Another strike against the IS-6 was trials held against turrets produced at UZTM from 70L and 72L steel. Trials held in January of 1945 showed that the 150 mm thick side of turret #5a could be penetrated by the 88 mm Pak 43 gun in 7 cases out of 12 from different angles. The situation with turret #5b made from 72L steel was worse. After 5 hits it cracked in half. This meant that the turret had insufficient protection from the gun it was designed to withstand. What's worse, the IS-6 turret was provided to factory #183 as an example when developing the turret for the T-54 tank. It was redesigned along the lines of the IS-3 without even holding trials.

Trials of new road wheels and the 122 mm BL-13 gun on the Object 244, 1945.

Such a sad end did not mean that work on the IS-6 ceased. Various mechanisms of the tank were tested. For instance, a hydraulic servo drive for the planetary mechanism was tested in the winter-spring of 1945. Work on modernized road wheels also continued. Their diameter increased to 800 mm and the design was closer to the IS-2's wheels. The first wheels were installed on the Object 244 in December of 1944 and it drove for 305 km that month and 393 km more in January. The BL-13 gun also did not disappear. Work continued and it entered trials in 1945. These new elements were tested on the Object 244. Work on the IS-6 was at this point destined for another tank. On February 19th, 1945, Vovk complained about "Chambers of Secrets" at factory #100 once more. With Kotin's blessing, factory #100 was working on a tank indexed Object 257, the first tank carrying the name IS-7.

Cutaways of the Object 253. Interestingly enough, the first shows a 122 mm D-30 gun with a Ferdinand style muzzle brake.

The tank with the electromechanical transmission was lost in the problems of the Object 252. This tank was designated Object 253 and had M.I. Kreslavskiy appointed as its chief engineer. Work on the Object 253 began in October of 1944, but they were accompanied with a warning. The G-73 generators heated up to 119 degrees during trials. Work on the tank dragged on due to issues that came up with the Object 252. Claims that the tank was tested in October-November of 1944 are false. Factory #100 reported nothing about any trials in this period. No mention of the Object 253 was made in January or February reports either.

Object 253 after the end of trials. Object 252 is behind it.

Initially the only difference between the Object 253 and Object 252 was the electromechanical transmission. It was developed jointly with the Dynamo factory, who had a lot of experience from building the EKV tank. The DK-302A and DK-302B electric motors were descendants of the DK-301 series of motors used on the EKV. The layout of the transmission also had a lot to do with the EKV's transmission. The main advantage of the electromechanical transmission was the ease with which one could steer, but the cost was weight: the Object 253 weighed 54 tons. Considering the issues with road wheels on the Object 252 factory #100 decided to not take risks and just use IS-2 road wheels.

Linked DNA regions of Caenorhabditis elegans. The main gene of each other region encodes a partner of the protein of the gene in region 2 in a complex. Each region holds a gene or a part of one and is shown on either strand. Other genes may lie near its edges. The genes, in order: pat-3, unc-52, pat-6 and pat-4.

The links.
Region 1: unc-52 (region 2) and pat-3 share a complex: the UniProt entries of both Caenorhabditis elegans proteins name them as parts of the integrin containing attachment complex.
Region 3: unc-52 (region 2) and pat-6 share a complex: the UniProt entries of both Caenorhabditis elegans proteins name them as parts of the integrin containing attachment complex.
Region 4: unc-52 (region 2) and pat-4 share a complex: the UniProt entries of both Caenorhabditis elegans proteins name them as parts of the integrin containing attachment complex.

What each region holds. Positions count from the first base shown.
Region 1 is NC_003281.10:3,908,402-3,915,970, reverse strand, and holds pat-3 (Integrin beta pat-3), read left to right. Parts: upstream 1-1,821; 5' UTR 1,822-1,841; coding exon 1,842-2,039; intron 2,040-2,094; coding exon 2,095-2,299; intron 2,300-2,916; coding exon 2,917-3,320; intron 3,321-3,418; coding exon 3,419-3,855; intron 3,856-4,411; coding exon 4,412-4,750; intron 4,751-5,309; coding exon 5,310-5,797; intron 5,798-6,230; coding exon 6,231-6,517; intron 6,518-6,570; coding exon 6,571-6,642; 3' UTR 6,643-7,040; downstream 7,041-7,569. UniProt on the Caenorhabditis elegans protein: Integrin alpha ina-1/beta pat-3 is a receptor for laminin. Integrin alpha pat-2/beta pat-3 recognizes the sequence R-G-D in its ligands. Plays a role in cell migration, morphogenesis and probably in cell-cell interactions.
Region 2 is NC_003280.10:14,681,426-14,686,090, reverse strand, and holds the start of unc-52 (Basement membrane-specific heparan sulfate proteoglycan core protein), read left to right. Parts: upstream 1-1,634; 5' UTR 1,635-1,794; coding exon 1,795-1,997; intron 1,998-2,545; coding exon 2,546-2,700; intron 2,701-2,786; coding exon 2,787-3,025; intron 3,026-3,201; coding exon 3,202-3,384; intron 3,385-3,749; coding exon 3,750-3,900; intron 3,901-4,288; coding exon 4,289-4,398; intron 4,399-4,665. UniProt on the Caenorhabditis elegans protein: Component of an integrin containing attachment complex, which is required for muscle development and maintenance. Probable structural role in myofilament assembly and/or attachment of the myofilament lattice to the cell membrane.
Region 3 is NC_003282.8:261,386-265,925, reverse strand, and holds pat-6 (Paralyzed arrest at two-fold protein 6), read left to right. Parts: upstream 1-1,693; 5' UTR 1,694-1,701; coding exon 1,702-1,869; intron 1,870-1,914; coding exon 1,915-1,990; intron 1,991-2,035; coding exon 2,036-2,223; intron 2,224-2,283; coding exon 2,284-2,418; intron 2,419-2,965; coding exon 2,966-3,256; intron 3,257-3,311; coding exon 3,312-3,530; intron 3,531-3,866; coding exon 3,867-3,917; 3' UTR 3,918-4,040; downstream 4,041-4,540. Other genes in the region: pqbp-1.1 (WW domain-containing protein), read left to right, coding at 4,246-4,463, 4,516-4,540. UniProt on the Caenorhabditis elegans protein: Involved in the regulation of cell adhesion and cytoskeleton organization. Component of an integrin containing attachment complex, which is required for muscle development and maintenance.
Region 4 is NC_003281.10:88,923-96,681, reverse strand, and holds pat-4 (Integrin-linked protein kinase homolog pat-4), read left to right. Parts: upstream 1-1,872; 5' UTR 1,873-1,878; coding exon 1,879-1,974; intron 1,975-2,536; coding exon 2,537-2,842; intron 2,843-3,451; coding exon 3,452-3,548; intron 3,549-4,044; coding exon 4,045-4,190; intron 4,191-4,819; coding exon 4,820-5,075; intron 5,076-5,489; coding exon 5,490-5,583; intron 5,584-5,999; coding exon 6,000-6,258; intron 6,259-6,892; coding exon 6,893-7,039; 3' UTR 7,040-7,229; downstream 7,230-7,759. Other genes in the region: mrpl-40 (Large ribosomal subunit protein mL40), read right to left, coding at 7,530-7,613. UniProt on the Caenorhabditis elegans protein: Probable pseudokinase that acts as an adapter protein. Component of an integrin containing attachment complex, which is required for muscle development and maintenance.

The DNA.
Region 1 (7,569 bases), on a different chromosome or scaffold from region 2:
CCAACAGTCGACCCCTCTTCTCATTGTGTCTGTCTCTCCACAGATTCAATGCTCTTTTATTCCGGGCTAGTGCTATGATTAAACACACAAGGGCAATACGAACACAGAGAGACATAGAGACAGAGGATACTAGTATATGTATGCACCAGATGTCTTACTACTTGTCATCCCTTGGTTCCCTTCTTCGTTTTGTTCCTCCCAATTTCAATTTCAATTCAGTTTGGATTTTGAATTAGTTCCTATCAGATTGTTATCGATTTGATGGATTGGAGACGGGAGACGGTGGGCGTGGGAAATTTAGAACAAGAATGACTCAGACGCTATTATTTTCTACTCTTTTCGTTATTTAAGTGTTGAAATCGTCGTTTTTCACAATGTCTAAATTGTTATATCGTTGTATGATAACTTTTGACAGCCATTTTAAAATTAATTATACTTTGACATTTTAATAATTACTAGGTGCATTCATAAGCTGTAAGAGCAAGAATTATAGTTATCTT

The tank with the electromechanical transmission had some external differences.

The history of the Object 253's construction and trials is shrouded in mystery. This tank was supposed to have been finished in the first quarter of 1945, but exact information is missing from correspondence. The reason for this was bad results attained during trials which were only revealed in the designers' memoirs. Kreslavskiy wrote that a fire broke out in the engine compartment after 10 km of driving and the tank became uncontrollable. Trials of the Object 253 stopped there. This is the most common version of events.

The upper rear plate changed when the tank was repaired.

The story of the Object 253 had an ending. The cause was work on the IS-7 tank. Several transmission variants were considered, including electromechanical. A test lab was needed for this transmission, and the unlucky tank was remembered in 1946. 1.5 million rubles was issued to run tests and continue development of the tank. The work was done by the Leningrad branch of factory #100. The same branch received elements of the transmission taken from the Maus tank. The Object 253 was restored by January of 1947 and driven for 34 km. Further trials showed some issues, for instance the tank would pull to the side. Trials of the tank ended in June of 1947, by which point it drove for 1025 km. Photographs of this tank known today were all made after the conclusion of these trials.

Both Objects 252 and 253 were scrapped. These intermediate prototypes were victims of their design defects, but were never seen as candidates for mass production by the GBTU. The middle of the road characteristics putting the tanks between the IS-2 and Object 701 meant that there was no interest from the army that could lead to mass production. The appearance of the Kirovets-1 in late 1944 meant that the IS-6 no longer had any chance at life.

4 comments:

  1. With the increased sloping of the hull armor, was there any deterioration of the driver's position? I've seen a video of an American struggling to squeeze himself into the IS-4's driver position, and it wasn't fun nor did he look terribly comfortable once there. The IS-2, by contrast, was far roomier.

    Also, I don't understand the preoccupation with developing a heavy tank with the *side armor* being able to survive hits *at close range* by a top-tier gun like the Kwk43. You'd think you want the sides to be impervious to an enemy's small-caliber, weaker weapons, and very difficult (though maybe not undoable) even at close range for their medium-caliber weapons (think: US 76, Pak40, maybe even Kwk36 and US 90 mm, etc). If it withstands hits a medium range from an enemy's top-tier weapons like the Kwk43, you'd think that would be good enough.

    Putting in resistance by the side armor to an enemy's top-tier weapons at close ranged as a requirement is akin to saying "I want the undestroyable tank" which is an exercise in folly.

    ReplyDelete
    Replies
    1. Was the the Chieftain's Hatch? His IS-4 had the driver's seat raised to travel position, for battle position it would have to be lowered. That said, I haven't seen a full ergonomics evaluation for both of the tanks.

      Delete
    2. Yes, I think it was the Chieftan's hatch. I don't recall him saying that the seat could be lowered, I just winced looking at him struggling to get in. That being said, Wikipedia said he "was taller than the average Soviet tanker".

      Delete
    3. For sure, the average Soviet tanker was 170-175 cm tall and 80 kg in weight.

      Delete